Bulgaria’s economy posted 0.7 per cent growth in the second quarter of the year, the National Statistical Institute (NSI) said in a flash estimate on August 12. In real terms, gross domestic product (GDP) in Bulgaria in April-June was 21.75 billion leva, or 11.1 billion euro.
In annual terms, economic growth was three per cent, slightly higher than the 2.9 per cent annual growth recorded in the first quarter. NSI is due to announce preliminary growth figures for the second quarter on September 2.
The flash estimate data showed an increase of 0.4 per cent in domestic consumption during the second quarter (up by two per cent on an annual basis), as well as a 0.4 per cent rise in gross fixed capital formation (but down 4.5 per cent compared to the second quarter of 2015).
Exports shrank by 1.4 per cent during the second quarter, but were still two per cent higher than in the same period of 2015, while imports increased by 0.4 per cent compared to the previous three months (and grew by 2.2 per cent compared to the second quarter of last year).
Bulgaria was one of 18 EU countries to record economic growth during the second quarter of 2016, with the EU economy as a whole posting growth of 0.4 per cent and the euro zone up by 0.3 per cent, according to a flash estimate by EU’s statistics body Eurostat. In the previous quarter, the economic growth was 0.5 per cent in the EU28 and 0.6 per cent in the euro area, Eurostat said.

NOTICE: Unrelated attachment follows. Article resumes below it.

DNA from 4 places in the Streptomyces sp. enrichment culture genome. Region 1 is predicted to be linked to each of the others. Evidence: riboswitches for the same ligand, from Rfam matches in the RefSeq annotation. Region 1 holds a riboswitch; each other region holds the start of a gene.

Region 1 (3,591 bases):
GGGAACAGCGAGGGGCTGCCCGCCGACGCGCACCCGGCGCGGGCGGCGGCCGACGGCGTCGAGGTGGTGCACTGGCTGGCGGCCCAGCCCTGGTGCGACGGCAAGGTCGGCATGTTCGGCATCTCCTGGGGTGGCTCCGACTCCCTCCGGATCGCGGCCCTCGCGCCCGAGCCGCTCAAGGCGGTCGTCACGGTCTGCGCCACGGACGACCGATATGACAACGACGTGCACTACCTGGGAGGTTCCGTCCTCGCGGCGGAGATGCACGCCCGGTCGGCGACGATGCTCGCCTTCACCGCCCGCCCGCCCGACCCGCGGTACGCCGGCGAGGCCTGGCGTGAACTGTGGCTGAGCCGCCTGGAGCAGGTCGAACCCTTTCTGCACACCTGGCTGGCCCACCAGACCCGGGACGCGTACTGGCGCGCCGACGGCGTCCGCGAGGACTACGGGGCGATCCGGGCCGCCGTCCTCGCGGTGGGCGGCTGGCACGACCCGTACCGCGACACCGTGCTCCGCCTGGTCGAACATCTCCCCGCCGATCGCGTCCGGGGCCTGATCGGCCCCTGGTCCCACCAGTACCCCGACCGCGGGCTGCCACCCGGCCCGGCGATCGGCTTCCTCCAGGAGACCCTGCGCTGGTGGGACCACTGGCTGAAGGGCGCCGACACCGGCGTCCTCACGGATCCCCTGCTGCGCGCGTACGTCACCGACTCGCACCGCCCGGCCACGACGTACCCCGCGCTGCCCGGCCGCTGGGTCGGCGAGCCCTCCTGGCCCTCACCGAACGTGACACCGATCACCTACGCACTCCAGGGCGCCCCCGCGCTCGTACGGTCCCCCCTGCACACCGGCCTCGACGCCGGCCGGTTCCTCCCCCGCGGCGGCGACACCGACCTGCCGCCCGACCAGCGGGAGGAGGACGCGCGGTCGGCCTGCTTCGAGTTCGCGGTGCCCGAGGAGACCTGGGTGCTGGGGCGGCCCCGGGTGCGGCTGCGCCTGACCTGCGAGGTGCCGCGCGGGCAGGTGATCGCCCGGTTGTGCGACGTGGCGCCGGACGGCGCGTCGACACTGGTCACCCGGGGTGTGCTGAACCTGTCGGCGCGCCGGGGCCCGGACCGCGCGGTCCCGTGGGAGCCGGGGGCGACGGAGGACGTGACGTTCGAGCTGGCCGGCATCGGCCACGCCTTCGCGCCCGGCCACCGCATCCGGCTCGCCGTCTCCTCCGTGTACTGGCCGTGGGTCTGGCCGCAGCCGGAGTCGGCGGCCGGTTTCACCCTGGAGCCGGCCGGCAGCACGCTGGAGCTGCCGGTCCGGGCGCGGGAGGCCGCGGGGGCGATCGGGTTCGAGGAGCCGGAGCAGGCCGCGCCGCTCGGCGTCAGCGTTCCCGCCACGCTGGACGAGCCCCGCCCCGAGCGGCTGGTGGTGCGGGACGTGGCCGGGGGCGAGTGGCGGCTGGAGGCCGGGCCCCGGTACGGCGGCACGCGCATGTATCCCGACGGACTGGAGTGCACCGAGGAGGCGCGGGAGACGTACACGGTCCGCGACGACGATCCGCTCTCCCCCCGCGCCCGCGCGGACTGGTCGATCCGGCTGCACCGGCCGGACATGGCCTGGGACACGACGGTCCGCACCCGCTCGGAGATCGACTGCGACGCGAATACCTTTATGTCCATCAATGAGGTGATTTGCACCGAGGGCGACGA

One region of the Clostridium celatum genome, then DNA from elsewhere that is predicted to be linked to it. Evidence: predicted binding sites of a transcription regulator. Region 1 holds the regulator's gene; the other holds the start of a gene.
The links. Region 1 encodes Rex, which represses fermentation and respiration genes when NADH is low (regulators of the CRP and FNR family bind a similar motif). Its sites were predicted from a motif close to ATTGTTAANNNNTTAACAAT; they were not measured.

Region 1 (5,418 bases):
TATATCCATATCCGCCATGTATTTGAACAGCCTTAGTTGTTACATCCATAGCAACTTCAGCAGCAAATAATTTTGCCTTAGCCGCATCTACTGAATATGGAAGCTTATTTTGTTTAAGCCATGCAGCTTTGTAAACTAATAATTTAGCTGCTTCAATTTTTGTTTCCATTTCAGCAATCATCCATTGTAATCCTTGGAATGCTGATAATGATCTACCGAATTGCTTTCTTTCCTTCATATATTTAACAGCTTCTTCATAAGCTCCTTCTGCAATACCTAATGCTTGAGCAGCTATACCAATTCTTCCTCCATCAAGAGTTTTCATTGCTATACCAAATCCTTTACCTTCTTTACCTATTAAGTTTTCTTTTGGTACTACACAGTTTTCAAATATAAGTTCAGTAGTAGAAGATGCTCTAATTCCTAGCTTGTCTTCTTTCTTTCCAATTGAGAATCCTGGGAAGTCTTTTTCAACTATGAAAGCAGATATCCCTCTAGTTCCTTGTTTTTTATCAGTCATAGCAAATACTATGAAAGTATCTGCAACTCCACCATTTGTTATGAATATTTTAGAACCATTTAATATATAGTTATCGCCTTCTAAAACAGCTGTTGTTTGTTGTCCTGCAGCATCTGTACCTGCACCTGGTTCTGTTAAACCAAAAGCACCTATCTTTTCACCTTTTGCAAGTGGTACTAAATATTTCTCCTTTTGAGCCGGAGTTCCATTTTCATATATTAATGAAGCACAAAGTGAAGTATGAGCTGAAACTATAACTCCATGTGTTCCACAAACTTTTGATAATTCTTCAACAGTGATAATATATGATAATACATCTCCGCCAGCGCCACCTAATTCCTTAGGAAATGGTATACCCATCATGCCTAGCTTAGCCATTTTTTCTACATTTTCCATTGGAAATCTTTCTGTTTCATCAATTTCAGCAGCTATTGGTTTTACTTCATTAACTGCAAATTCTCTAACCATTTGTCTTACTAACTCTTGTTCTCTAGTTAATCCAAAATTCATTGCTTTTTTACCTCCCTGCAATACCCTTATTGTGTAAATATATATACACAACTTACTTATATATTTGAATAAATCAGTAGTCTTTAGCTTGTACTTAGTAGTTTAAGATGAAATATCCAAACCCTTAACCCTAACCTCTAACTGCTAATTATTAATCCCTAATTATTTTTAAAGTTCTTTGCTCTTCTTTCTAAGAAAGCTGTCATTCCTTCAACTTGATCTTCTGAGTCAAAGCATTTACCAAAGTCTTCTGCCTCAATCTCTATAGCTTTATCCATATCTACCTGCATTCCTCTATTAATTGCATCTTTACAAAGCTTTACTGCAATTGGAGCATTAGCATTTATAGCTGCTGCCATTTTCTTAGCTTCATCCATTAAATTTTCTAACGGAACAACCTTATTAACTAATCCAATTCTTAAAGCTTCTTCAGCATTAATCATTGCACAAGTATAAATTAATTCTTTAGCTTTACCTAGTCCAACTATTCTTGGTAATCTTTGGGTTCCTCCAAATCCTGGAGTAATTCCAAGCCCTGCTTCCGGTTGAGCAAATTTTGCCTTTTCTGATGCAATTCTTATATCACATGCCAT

Among the 21 EU member states to report GDP figures, Bulgaria ranked in the top half, with Romania posting the strongest growth at 1.5 per cent, followed by Hungary with 1.1 per cent growth, while Poland and Slovakia recorded 0.9 per cent increases.
Three countries reported flat economic growth (Austria, France and Italy), while seven countries were yet to report second-quarter estimates (Croatia, Czech Republic, Denmark, Ireland, Luxembourg, Malta and Slovenia).
In annual terms, the EU economy grew by 1.8 per cent compared to the second quarter of 2015, while the euro zone economy was up by 1.6 per cent.
(Photo: Michael Faes/sxc.hu)